Amid its sputtering launch, Biogen expects to receive a draft decision on Aduhelm’s coverage on Medicare next week. Industry watchers have been calculating a range of potential scenarios, but whichever direction the ruling goes, doctor feedback suggests it may simply not matter that much.
A reimbursement decision on Aduhelm in Alzheimer’s disease from the Centers for Medicare and Medicaid Services (CMS) could go five different ways, with one that appears to be the most probable, a Jefferies team led by analyst Michael Yee wrote in a note this week. The government agency is due to deliver a preliminary decision on whether to cover the drug for elderly people by Jan. 12, with a final verdict scheduled for April.
Even with coverage in place, doctors may still refuse to prescribe the controversial Alzheimer’s drug. After Aduhelm’s approval, the Neurology Center in Washington, D.C., went so far as to ban Biogen sales reps from entering the offices.
Major health systems like Cleveland Clinic, Mount Sinai and Mass General Brigham, plus many university-affiliated hospitals at Johns Hopkins, University of California Los Angeles and the University of Michigan, have either boycotted Aduhelm or never prescribed it, Stat reports.
Some facilities already told the news site they don’t expect to change their stance even if CMS decided to cover Aduhelm.
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Such a national coverage decision could be “tricky” from a financial perspective, the Jefferies analysts said, “because it could be complicated for the market to understand or interpret, and the market may not give full credit anyway in this tough market.”
An outright rejection could be one scenario. But that’s only theoretical given the CMS hasn’t refused coverage for an FDA-approved therapy in the last 15 years, the team noted.
CMS could also choose to limit coverage to the med’s FDA indication. After an initial approval in June with a surprisingly broad label, Biogen and the FDA got together to restrict the label to patients with mild Alzheimer’s.
Alternatively, CMS could add additional coverage restrictions, further limiting the patient population, Yee’s team said. For example, patients carrying a genetic risk factor called APOE4 have been found to be more likely to experience a potentially life-threatening brain side effect called amyloid-related imaging abnormalities (ARIA) while on Aduhelm. The FDA label doesn’t exclude that patient group.
Yee labeled the above two scenarios as positive decisions that would provide “reimbursement consistency.” Two other situations are less favorable for the drug.
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The CMS could install coverage with an evidence development requirement. Under this pathway, reimbursement is offered under the condition of the patient’s participation in a clinical trial. Doing so will obviously limit the drug’s availability to big trial sites, the Jefferies team noted.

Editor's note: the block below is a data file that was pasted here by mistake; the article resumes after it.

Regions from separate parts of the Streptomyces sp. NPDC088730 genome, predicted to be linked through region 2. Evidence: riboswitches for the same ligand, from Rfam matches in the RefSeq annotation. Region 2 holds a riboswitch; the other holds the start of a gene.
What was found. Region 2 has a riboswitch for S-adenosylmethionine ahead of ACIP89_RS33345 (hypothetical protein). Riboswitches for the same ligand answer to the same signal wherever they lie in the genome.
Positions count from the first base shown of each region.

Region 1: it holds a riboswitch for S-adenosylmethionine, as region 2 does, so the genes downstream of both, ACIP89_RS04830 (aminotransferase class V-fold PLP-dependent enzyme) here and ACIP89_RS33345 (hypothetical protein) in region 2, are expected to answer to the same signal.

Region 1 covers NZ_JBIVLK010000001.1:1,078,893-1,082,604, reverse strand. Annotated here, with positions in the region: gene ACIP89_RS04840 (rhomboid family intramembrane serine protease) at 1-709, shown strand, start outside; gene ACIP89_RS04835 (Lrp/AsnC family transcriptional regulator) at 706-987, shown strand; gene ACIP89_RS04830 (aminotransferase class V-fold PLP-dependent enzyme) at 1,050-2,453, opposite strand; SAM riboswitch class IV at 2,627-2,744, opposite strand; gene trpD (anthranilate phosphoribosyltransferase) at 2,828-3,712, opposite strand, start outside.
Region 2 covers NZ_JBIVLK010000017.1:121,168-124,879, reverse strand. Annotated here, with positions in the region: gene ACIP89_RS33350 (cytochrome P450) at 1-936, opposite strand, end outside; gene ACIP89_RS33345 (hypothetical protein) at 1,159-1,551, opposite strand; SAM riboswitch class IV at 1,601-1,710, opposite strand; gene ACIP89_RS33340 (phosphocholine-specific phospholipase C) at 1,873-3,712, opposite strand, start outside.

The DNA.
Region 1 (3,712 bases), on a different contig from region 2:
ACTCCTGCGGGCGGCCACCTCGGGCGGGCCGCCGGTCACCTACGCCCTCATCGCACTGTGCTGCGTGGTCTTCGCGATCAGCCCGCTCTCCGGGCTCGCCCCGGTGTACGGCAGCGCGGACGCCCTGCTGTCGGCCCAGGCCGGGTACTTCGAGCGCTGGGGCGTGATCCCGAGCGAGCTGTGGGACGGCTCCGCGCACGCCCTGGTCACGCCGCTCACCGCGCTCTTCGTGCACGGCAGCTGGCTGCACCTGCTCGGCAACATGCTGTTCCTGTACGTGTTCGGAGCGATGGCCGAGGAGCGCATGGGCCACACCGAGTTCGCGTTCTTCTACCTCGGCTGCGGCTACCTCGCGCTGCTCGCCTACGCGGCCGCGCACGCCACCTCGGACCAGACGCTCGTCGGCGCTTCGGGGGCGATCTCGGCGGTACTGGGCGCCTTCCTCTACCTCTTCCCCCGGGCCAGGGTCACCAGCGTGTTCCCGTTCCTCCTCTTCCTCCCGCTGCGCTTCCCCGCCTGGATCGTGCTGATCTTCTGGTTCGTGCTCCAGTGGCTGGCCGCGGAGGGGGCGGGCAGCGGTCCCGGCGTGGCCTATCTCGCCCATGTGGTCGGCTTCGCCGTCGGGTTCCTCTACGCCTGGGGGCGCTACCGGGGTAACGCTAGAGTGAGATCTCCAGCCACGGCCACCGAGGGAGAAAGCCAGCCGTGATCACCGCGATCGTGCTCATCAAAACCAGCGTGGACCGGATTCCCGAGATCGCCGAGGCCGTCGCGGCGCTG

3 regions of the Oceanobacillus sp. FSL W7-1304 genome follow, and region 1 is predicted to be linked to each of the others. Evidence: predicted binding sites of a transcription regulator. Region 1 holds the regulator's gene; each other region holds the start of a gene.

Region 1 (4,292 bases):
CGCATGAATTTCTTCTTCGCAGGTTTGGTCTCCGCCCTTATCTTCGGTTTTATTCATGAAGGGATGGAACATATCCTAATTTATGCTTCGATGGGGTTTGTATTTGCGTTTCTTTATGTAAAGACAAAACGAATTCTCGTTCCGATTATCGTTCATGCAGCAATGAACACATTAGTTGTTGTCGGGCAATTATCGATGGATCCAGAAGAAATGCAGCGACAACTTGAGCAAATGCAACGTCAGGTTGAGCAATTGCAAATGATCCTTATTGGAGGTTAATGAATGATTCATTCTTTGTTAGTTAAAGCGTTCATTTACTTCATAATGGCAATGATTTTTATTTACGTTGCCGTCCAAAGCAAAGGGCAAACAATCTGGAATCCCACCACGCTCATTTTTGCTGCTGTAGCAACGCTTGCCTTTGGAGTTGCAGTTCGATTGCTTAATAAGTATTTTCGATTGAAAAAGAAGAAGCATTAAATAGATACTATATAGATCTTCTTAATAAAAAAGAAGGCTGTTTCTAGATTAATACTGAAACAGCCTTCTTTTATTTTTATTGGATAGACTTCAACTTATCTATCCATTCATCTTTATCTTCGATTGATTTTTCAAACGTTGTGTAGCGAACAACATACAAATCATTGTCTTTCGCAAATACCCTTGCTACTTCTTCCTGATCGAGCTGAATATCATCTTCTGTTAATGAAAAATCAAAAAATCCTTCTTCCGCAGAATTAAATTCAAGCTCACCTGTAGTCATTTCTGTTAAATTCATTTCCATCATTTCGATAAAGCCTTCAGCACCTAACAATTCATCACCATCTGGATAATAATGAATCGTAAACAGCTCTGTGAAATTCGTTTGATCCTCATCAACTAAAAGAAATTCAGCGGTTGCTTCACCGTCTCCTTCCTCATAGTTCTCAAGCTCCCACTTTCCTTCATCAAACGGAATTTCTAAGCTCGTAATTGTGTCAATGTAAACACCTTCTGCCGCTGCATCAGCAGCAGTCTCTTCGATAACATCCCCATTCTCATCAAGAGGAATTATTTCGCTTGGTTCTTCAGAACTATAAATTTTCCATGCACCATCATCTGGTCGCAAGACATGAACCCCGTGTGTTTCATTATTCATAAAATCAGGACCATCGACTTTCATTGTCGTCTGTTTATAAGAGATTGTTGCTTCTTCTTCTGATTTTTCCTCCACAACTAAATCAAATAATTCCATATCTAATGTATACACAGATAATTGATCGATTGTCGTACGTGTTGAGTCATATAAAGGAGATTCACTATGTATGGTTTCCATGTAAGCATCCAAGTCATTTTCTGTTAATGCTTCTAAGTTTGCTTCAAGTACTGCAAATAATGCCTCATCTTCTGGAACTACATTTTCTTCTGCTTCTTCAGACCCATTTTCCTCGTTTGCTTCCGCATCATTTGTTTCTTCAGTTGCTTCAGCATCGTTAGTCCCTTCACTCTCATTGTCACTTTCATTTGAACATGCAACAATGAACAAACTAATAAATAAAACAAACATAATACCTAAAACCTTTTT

In the fifth scenario, the CMS would leave coverage to the discretion of Medicare Administrative Contractors. These are private health insurers that would arguably be more restrictive in their reimbursement decisions.
A decision in the latter two categories could slow the sales ramp and fuel the debate on peak sales potential for all amyloid beta-targeting antibodies like Aduhelm, Yee said. Eli Lilly is wrapping up a rolling submission of rival drug donanemab to the FDA, and Roche could have phase 3 readout from its gantenerumab in the latter half of 2022.
Among the five options, Yee figured coverage with evidence development (CED) is the most likely result. But investors may be confused by what a CED restriction would mean for Aduhelm, he added.
In a recent Bloomberg Opinion piece, drug pricing researcher Peter Bach of Delfi Diagnostics and University of California, San Francisco, cardiologist Rita Redberg also threw their support behind the CED pathway.
Cantor Fitzgerald analyst Louise Chen believes CED and coverage with specified restrictions are the most likely outcomes, as well. Additional restrictions could give CMS more flexibility as more data read out, she said in a Tuesday note to clients.
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Before the closely watched Medicare decision, Biogen made an unusual go-big-or-go-home move by slashing Aduhelm’s price in half to an annual maintenance cost of $28,200 for a patient weighing 74 kg (163 pounds).
Biogen’s hope is that the CMS will consider the lowered price in its decision. The company now estimates that about 50,000 patients would start on Aduhelm in 2022 if coverage were in place. That would mean $1.4 billion in annual sales after 2022. By contrast, Wall Street consensus has the drug’s sales at around $400 million to $500 million, which Yee believes is still too high.
Aside from potential Medicare coverage, reimbursement for PET scan of beta-amyloid also needs to improve for Aduhelm to achieve better market penetration, Yee pointed out. The FDA label currently requires these tests before starting treatment and prior to the 7th and 12th infusions to monitor for ARIA.
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